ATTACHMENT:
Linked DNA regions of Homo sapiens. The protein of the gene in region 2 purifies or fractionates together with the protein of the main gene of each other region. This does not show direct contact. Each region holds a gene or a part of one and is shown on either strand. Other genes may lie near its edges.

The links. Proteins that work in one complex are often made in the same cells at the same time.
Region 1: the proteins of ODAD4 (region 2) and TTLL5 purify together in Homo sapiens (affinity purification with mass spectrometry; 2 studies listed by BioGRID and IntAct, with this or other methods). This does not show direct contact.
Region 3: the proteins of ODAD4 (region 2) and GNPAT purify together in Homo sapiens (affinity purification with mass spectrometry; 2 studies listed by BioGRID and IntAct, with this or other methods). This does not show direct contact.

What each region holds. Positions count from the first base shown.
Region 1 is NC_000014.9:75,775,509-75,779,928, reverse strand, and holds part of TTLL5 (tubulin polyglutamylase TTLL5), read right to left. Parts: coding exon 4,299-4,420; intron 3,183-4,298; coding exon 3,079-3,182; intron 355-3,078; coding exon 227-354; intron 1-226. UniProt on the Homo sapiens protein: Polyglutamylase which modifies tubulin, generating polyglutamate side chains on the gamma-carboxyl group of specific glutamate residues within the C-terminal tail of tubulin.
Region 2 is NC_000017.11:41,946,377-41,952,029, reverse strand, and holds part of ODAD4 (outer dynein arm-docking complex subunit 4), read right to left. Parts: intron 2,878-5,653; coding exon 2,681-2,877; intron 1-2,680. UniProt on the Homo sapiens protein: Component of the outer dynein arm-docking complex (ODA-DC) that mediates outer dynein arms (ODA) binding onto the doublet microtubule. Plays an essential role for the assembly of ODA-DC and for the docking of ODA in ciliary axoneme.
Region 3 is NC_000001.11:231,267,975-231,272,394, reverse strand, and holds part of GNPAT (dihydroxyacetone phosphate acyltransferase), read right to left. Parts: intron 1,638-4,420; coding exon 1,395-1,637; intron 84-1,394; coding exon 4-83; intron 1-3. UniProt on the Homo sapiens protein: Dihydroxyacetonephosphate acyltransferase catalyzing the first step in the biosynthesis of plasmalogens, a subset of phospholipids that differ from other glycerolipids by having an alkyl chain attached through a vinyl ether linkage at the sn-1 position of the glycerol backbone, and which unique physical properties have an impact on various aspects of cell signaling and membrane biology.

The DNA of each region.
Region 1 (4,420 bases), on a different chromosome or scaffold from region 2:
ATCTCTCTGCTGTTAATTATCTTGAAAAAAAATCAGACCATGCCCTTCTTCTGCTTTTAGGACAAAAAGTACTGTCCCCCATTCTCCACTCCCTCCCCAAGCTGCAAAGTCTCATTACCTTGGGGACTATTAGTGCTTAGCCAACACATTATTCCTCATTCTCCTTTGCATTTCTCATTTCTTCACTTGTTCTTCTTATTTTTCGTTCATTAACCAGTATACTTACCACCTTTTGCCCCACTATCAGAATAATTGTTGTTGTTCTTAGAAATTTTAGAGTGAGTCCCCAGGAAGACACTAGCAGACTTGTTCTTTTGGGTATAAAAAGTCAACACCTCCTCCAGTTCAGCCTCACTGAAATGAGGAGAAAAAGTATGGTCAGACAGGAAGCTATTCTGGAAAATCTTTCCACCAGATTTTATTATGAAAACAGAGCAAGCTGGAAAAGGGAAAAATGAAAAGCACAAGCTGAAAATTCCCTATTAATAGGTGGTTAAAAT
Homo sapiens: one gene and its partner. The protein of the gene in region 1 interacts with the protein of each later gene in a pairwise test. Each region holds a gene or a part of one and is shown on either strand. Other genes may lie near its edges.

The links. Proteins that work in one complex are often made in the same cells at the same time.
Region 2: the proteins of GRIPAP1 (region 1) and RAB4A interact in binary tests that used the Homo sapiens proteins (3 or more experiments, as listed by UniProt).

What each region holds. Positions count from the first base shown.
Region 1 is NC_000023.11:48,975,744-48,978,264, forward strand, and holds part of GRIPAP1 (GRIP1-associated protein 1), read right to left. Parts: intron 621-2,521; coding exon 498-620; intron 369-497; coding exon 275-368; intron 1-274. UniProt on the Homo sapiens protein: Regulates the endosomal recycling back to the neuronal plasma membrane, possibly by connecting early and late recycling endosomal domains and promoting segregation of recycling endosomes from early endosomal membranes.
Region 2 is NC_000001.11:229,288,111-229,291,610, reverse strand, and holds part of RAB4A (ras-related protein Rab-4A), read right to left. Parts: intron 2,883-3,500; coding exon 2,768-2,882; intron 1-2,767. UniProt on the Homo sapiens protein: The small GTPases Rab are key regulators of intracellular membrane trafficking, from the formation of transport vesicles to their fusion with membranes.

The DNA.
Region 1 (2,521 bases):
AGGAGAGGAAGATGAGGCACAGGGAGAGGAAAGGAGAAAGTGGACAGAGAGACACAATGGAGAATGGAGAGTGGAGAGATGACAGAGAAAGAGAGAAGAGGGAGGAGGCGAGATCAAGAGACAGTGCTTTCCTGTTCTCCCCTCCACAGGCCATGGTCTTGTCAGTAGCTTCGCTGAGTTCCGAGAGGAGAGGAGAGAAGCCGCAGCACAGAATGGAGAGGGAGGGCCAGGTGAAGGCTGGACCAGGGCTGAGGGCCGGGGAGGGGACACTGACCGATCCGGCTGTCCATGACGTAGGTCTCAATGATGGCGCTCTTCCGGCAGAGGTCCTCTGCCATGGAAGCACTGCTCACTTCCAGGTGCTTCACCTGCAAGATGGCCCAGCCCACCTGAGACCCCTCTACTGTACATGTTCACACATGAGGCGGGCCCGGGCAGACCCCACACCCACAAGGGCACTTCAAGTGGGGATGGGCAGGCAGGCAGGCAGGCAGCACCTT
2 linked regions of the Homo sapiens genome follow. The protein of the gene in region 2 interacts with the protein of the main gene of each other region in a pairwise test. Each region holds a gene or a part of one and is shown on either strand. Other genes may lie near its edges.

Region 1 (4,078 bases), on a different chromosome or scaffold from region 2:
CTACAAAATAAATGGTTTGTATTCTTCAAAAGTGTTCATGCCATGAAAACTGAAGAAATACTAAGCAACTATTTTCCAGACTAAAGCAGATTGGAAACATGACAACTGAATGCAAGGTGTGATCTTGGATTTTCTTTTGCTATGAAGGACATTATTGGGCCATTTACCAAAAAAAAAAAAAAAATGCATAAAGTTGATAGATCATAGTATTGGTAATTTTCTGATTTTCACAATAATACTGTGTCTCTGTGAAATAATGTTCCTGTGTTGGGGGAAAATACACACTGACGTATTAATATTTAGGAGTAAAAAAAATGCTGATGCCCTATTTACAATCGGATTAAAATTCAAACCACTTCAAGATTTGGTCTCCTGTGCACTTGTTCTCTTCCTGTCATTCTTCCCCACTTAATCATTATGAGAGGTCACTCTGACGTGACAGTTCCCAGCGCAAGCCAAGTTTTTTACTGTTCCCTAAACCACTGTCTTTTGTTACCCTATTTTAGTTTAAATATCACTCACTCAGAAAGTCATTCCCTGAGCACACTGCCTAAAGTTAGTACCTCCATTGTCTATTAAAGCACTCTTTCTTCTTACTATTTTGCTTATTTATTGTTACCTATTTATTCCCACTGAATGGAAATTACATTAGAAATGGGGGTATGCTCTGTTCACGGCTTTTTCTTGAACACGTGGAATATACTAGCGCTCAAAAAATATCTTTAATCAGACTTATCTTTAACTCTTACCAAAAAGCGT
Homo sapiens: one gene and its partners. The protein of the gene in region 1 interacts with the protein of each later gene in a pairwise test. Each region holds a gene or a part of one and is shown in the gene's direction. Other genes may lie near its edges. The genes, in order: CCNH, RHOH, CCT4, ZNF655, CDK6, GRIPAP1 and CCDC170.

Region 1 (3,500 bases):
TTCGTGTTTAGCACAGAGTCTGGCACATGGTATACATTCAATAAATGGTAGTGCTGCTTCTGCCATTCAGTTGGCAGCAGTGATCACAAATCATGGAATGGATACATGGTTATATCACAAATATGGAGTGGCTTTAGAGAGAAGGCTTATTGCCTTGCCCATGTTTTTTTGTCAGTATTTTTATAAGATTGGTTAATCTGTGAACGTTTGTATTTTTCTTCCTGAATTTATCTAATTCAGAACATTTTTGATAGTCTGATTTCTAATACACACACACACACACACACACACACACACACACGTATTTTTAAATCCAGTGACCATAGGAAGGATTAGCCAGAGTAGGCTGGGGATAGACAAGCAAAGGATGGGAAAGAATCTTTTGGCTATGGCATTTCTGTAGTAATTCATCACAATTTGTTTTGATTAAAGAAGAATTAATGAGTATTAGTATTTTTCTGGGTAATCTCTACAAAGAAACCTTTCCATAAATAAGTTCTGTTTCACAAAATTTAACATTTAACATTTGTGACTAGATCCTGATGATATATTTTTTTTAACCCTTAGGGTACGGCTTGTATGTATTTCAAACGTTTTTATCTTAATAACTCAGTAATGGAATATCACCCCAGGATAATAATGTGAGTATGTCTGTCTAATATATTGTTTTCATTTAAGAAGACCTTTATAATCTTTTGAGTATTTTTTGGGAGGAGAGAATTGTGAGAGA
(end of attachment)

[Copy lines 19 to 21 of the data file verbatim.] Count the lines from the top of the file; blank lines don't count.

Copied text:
Region 1 (2,521 bases):
AGGAGAGGAAGATGAGGCACAGGGAGAGGAAAGGAGAAAGTGGACAGAGAGACACAATGGAGAATGGAGAGTGGAGAGATGACAGAGAAAGAGAGAAGAGGGAGGAGGCGAGATCAAGAGACAGTGCTTTCCTGTTCTCCCCTCCACAGGCCATGGTCTTGTCAGTAGCTTCGCTGAGTTCCGAGAGGAGAGGAGAGAAGCCGCAGCACAGAATGGAGAGGGAGGGCCAGGTGAAGGCTGGACCAGGGCTGAGGGCCGGGGAGGGGACACTGACCGATCCGGCTGTCCATGACGTAGGTCTCAATGATGGCGCTCTTCCGGCAGAGGTCCTCTGCCATGGAAGCACTGCTCACTTCCAGGTGCTTCACCTGCAAGATGGCCCAGCCCACCTGAGACCCCTCTACTGTACATGTTCACACATGAGGCGGGCCCGGGCAGACCCCACACCCACAAGGGCACTTCAAGTGGGGATGGGCAGGCAGGCAGGCAGGCAGCACCTT
2 linked regions of the Homo sapiens genome follow. The protein of the gene in region 2 interacts with the protein of the main gene of each other region in a pairwise test. Each region holds a gene or a part of one and is shown on either strand. Other genes may lie near its edges.